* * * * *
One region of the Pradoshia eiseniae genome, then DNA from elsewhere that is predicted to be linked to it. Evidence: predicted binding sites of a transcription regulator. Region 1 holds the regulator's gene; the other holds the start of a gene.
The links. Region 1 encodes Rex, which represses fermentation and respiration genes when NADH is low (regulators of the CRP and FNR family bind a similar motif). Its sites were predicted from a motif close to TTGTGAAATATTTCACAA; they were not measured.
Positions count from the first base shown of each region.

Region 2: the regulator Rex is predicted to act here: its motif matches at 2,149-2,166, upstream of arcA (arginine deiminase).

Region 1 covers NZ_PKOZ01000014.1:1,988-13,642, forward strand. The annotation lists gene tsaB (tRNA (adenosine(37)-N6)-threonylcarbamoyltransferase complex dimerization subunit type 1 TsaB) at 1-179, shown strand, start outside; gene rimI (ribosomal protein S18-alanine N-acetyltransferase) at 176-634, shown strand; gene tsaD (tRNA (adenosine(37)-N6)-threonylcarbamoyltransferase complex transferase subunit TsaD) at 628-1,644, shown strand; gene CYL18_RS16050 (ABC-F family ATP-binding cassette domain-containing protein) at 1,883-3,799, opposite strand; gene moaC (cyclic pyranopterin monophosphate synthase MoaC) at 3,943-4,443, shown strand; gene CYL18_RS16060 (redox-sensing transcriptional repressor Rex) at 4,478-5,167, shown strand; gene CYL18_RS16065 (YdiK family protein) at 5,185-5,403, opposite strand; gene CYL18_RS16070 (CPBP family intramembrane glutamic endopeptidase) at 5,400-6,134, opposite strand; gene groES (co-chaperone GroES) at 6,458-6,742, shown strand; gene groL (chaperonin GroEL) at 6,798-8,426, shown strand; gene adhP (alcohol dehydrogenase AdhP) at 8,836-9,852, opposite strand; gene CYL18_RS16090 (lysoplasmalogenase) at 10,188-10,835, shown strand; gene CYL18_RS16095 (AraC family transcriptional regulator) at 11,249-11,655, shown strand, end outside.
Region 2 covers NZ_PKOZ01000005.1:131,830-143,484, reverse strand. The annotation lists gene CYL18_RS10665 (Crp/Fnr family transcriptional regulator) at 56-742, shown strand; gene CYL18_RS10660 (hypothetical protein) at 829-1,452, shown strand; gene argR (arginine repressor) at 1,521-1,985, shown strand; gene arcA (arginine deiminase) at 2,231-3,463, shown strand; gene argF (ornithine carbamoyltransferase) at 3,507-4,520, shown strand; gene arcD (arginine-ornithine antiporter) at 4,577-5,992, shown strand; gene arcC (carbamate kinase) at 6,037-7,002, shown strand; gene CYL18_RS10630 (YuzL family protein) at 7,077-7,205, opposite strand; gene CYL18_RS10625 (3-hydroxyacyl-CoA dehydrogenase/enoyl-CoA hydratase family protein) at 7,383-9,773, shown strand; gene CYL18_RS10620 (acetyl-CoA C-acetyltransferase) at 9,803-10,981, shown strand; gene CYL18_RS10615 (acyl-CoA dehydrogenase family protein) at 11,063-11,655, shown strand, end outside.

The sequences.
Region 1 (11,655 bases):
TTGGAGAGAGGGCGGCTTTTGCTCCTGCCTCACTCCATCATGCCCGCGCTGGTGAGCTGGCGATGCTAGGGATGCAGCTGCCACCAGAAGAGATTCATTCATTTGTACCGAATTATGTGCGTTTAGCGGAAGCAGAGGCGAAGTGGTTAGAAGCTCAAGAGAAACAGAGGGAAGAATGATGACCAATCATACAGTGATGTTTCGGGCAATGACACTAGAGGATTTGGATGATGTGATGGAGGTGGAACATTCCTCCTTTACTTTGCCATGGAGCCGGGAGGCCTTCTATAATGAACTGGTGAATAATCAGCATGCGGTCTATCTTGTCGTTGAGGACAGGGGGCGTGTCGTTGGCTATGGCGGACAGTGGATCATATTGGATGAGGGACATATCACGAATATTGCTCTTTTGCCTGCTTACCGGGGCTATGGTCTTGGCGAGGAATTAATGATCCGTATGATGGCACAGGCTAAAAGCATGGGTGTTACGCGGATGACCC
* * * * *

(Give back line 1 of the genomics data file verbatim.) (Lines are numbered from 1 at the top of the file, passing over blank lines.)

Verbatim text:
One region of the Pradoshia eiseniae genome, then DNA from elsewhere that is predicted to be linked to it. Evidence: predicted binding sites of a transcription regulator. Region 1 holds the regulator's gene; the other holds the start of a gene.